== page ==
At the beginning of October, the community of Roxborough Park in Douglas County, Colo., began fire mitigation in the common property areas. To assist with the effort, they brought in Lani Malmberg and her 400 goats.
Dick Hart, chairman of the fire mitigation committee for the homeowner’s association-governed residential area, which includes about 1,000 homes, said the terrain is similar to the Waldo Canyon area in Colorado Springs. The goats from Malmberg’s Goat Green LLC provided a solution to mitigating the steep terrain.
“Much of our terrain is too steep for mechanical treatment, or it is very arduous work for chainsaws and that type of equipment,” Hart said. “The goats like the steep terrain. It gets us away from using chemicals or getting machines out there. Goats are much better received by the community.”
Malmberg said she got the idea to use goats for fire mitigation when she was finishing her graduate degree at Colorado State University. “I got a master’s degree in weed science and learned how well goats eat weeds,” she said. “I thought that somebody ought to start a business, where you put an animal with the right diet preference to eat things that people don’t want. I stumbled across some cashmere goats for sale, and I knew I would make my business work with the goats.”
Seventeen years later, Malmberg said she is working all day, every day with her goats. “I make sure the goats have food, water and shelter every day of the year,” she said. “We’re on contract every day of the year so whatever the contract says, that’s what I’m doing – just in different places, working with different people in a different setting and with different specifications.”
“The goats will eat about 3 percent of their body weight daily so the goats we have now consume well over a ton of biomass daily,” Hart said. “They are browsers rather than grazers. They love small bushes and scrub oak. The grass is really at the bottom of their food preference chain. They would rather be standing on their back legs eating brush.”
Malmberg said her goats are healthy because they are constantly being moved to places with fresh food available. “We move about every 30 days to a whole new place,” she said. “It’s my job to make sure we keep jobs all the time. We need to have a place to go.”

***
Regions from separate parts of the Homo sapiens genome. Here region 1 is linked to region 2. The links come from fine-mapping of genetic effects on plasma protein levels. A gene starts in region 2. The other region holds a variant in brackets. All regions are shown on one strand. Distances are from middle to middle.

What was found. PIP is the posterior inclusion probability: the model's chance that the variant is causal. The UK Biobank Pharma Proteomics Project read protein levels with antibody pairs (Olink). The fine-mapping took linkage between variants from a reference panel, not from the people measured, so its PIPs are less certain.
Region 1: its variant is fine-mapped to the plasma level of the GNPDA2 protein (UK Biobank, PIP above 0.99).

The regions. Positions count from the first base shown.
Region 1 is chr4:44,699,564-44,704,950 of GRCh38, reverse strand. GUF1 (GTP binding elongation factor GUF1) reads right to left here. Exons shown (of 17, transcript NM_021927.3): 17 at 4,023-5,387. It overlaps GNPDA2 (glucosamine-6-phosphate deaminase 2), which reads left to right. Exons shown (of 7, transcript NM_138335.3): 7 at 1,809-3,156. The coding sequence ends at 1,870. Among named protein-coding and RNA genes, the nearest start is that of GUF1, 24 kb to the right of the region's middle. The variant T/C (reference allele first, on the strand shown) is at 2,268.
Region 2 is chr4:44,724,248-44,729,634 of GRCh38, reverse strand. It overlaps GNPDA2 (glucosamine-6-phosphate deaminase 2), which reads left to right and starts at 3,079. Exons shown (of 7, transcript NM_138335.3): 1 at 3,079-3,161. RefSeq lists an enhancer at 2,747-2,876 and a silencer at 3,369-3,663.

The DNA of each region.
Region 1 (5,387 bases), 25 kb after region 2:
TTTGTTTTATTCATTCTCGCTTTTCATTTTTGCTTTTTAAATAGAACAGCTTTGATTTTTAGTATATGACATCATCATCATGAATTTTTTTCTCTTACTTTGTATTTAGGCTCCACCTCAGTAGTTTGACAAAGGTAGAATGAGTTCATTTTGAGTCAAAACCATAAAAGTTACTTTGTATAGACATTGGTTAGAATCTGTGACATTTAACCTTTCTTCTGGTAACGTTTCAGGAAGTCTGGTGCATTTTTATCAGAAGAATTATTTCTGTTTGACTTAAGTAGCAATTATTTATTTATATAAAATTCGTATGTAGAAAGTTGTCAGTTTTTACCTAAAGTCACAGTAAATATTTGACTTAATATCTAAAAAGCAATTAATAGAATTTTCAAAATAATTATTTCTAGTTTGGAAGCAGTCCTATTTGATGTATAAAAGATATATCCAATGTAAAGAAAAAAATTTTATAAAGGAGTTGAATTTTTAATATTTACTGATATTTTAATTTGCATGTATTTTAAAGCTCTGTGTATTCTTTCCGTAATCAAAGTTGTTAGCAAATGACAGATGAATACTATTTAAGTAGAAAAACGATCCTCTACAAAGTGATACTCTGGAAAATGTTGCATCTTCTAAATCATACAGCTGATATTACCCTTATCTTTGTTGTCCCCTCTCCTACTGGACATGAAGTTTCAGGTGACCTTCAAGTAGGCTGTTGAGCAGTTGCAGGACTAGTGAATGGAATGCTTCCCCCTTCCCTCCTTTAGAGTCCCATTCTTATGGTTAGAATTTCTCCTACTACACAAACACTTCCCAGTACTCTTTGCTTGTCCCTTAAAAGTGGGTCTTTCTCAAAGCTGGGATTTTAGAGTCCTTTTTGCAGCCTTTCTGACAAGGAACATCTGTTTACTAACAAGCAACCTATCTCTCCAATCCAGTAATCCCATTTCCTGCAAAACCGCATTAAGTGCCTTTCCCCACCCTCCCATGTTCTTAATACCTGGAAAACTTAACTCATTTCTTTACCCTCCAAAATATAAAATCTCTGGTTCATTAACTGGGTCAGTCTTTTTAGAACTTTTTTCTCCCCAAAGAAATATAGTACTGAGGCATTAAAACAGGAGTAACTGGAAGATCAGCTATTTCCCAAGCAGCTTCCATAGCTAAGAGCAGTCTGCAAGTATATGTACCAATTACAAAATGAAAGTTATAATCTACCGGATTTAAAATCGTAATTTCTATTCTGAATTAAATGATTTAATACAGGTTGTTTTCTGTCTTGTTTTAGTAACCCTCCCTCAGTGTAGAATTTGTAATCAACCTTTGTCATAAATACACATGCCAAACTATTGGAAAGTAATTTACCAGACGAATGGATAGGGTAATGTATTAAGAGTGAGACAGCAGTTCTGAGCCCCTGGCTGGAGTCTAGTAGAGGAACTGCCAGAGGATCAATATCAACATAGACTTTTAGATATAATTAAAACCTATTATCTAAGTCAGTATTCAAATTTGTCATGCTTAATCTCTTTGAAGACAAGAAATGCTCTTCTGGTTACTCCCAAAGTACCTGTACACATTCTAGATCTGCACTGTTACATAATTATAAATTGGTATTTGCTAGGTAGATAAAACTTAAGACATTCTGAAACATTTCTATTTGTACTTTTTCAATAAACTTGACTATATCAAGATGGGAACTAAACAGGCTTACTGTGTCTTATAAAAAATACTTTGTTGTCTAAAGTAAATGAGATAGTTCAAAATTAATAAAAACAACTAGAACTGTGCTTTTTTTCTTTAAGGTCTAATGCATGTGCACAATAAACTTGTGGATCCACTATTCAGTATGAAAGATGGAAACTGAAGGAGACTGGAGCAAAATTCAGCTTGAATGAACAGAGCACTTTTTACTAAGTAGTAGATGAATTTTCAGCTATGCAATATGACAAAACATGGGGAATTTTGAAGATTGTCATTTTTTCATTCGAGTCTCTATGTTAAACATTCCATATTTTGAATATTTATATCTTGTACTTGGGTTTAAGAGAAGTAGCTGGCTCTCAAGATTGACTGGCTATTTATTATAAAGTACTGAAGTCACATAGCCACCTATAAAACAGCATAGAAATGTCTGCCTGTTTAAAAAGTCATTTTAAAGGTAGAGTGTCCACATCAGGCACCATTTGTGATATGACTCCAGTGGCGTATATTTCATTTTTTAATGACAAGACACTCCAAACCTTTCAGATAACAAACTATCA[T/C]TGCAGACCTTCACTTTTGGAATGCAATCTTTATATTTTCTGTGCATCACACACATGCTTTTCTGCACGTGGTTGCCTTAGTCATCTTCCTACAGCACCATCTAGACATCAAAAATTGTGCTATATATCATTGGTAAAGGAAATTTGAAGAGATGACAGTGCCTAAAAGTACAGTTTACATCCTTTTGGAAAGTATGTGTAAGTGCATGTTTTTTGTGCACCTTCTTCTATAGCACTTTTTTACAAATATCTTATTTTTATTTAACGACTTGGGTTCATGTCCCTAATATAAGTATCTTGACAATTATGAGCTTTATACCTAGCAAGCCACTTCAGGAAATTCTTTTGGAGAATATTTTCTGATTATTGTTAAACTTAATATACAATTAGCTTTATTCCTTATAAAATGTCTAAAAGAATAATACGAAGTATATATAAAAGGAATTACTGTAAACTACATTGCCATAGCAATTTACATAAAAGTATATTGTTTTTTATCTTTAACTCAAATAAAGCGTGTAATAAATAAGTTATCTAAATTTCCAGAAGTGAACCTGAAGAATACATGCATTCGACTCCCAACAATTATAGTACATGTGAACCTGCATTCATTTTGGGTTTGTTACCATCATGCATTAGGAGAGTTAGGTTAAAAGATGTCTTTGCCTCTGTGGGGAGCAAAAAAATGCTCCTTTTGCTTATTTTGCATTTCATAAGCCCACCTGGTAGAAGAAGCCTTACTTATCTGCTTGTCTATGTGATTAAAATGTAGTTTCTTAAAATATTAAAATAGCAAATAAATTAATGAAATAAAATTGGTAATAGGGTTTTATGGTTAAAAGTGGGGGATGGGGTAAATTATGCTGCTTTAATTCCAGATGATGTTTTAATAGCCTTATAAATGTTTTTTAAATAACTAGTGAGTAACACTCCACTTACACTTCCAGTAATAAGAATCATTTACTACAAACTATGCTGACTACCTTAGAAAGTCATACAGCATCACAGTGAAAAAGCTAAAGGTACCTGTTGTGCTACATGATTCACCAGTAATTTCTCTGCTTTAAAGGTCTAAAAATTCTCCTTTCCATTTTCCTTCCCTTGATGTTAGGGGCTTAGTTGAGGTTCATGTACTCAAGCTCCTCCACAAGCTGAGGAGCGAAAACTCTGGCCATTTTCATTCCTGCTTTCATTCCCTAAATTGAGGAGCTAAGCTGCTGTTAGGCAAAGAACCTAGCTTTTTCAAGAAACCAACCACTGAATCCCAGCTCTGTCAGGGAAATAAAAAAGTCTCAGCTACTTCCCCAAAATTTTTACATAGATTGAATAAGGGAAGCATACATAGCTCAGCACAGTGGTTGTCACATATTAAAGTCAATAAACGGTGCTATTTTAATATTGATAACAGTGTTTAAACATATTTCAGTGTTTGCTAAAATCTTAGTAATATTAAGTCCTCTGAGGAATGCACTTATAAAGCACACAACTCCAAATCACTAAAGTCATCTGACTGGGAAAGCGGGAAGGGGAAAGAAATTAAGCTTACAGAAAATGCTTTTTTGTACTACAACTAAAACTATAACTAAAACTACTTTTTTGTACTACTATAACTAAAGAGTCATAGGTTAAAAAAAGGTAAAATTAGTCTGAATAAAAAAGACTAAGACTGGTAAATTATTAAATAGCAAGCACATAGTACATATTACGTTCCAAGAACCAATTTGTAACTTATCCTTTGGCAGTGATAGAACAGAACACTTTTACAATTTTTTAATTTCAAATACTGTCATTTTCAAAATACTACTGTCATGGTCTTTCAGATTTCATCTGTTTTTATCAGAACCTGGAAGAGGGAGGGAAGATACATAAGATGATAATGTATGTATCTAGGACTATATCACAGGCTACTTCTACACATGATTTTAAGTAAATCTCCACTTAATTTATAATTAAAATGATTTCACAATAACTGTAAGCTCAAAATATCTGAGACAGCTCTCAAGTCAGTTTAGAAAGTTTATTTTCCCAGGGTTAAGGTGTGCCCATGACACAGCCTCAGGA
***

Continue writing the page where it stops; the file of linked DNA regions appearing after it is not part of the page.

While the cost of travel can get relatively high, especially if she has to leave her current location to attend a meeting about a potential job, Malmberg said her overall cost of living is low. “I have a camper, and I live right beside the goats; and I just move it as we go,” she said. “I’m on the jobsite all the time.”
Once the goats have finished mitigating the contracted area, Malmberg said she has contracts with semi –trailer trucks that have four decks; and, using a portable ramp, she and her border collies herd the goats onto the truck. She and the herd then travel to the next location, and often return to the same places year after year to keep the weeds down, Malmberg said.
Her herd boasts a perfect record for keeping fires clear of the areas they’ve mitigated, she said.
Hart said the Roxborough Park community has also seen individual property owners ban together and share the cost of having the goats mitigate on their private property, which he didn’t expect. “It’s great because ember fires don’t really distinguish between property lines, so your neighbor’s lack of action can really have an impact on you,” he said. “Pricewise, this is much cheaper than manpower or mechanical methods.”